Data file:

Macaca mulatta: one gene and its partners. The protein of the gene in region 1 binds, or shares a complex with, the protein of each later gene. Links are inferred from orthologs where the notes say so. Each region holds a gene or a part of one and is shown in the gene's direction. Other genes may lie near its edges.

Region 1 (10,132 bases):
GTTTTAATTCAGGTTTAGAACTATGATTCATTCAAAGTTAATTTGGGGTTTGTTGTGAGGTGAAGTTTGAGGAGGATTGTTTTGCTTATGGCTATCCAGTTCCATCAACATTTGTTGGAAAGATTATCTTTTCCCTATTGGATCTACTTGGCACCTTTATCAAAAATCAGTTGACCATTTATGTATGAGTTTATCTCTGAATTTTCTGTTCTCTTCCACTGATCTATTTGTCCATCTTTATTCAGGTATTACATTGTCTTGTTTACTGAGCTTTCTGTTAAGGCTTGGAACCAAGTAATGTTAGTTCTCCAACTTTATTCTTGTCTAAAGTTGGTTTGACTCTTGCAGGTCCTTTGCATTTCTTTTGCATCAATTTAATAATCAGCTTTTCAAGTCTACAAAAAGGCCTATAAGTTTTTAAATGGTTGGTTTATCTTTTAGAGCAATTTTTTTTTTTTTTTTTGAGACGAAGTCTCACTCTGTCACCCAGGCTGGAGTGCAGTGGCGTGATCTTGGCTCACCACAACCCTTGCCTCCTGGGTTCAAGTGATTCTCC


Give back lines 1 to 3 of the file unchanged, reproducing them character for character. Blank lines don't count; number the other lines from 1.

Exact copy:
Macaca mulatta: one gene and its partners. The protein of the gene in region 1 binds, or shares a complex with, the protein of each later gene. Links are inferred from orthologs where the notes say so. Each region holds a gene or a part of one and is shown in the gene's direction. Other genes may lie near its edges.

Region 1 (10,132 bases):
GTTTTAATTCAGGTTTAGAACTATGATTCATTCAAAGTTAATTTGGGGTTTGTTGTGAGGTGAAGTTTGAGGAGGATTGTTTTGCTTATGGCTATCCAGTTCCATCAACATTTGTTGGAAAGATTATCTTTTCCCTATTGGATCTACTTGGCACCTTTATCAAAAATCAGTTGACCATTTATGTATGAGTTTATCTCTGAATTTTCTGTTCTCTTCCACTGATCTATTTGTCCATCTTTATTCAGGTATTACATTGTCTTGTTTACTGAGCTTTCTGTTAAGGCTTGGAACCAAGTAATGTTAGTTCTCCAACTTTATTCTTGTCTAAAGTTGGTTTGACTCTTGCAGGTCCTTTGCATTTCTTTTGCATCAATTTAATAATCAGCTTTTCAAGTCTACAAAAAGGCCTATAAGTTTTTAAATGGTTGGTTTATCTTTTAGAGCAATTTTTTTTTTTTTTTTTGAGACGAAGTCTCACTCTGTCACCCAGGCTGGAGTGCAGTGGCGTGATCTTGGCTCACCACAACCCTTGCCTCCTGGGTTCAAGTGATTCTCC